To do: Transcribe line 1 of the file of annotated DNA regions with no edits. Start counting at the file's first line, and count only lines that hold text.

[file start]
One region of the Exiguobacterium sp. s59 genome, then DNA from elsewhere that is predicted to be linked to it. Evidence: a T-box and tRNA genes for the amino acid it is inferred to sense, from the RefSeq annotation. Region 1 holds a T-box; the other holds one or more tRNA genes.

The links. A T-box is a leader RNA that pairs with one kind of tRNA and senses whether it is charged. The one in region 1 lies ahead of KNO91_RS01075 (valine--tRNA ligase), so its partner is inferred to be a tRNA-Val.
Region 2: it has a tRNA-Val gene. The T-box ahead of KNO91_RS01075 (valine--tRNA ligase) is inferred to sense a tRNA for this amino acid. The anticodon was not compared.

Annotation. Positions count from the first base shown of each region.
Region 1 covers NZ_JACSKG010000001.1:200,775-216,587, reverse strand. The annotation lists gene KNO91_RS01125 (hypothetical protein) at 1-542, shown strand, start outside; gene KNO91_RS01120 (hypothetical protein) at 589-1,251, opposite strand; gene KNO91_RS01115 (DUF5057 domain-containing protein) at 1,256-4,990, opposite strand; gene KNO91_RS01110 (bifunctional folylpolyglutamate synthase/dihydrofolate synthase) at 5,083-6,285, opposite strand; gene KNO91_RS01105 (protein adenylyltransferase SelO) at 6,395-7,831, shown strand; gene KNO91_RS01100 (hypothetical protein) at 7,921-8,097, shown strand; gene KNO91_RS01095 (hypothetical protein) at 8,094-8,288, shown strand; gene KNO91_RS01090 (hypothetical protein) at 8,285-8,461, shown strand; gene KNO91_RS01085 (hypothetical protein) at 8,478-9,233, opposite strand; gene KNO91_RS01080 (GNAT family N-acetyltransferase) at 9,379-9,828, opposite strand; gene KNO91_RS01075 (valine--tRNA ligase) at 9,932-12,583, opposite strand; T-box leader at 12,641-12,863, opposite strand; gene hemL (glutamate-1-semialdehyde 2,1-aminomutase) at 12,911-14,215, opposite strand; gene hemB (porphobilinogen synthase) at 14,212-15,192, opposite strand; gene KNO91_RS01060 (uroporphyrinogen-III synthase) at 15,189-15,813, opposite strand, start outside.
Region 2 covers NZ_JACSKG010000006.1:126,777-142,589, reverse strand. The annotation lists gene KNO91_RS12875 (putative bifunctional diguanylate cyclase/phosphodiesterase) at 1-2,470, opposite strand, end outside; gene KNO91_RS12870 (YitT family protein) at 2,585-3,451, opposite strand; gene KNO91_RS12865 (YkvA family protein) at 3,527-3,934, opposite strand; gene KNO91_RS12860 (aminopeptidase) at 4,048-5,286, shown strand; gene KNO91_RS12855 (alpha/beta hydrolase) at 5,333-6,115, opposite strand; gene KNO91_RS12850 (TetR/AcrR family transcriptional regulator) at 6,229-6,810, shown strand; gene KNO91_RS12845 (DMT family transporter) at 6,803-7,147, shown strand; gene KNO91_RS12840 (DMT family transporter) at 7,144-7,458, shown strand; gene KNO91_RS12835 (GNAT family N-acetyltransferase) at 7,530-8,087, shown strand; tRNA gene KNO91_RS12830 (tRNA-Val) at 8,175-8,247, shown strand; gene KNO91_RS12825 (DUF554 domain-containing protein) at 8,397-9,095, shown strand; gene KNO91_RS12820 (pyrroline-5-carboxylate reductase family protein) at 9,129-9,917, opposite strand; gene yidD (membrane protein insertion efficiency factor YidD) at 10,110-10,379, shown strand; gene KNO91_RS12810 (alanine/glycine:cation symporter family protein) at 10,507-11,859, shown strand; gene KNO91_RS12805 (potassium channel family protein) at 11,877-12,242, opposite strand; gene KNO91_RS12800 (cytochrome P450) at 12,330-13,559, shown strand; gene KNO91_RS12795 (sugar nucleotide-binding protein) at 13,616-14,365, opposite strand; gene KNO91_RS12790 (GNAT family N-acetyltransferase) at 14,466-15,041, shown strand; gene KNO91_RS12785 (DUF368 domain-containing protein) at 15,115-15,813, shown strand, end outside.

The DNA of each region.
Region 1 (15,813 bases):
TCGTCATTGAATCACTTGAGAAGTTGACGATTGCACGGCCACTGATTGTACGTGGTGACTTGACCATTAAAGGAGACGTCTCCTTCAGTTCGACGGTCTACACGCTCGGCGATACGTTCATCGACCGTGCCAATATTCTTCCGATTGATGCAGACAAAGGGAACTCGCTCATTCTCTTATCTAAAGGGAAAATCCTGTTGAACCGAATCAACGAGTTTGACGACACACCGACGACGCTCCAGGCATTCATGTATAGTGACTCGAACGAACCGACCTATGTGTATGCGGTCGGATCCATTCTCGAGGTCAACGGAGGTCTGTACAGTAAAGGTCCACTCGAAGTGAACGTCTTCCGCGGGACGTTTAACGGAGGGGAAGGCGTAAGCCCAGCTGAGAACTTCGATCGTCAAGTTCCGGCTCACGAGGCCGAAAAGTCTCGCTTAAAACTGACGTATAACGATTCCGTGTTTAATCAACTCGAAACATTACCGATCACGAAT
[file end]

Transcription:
One region of the Exiguobacterium sp. s59 genome, then DNA from elsewhere that is predicted to be linked to it. Evidence: a T-box and tRNA genes for the amino acid it is inferred to sense, from the RefSeq annotation. Region 1 holds a T-box; the other holds one or more tRNA genes.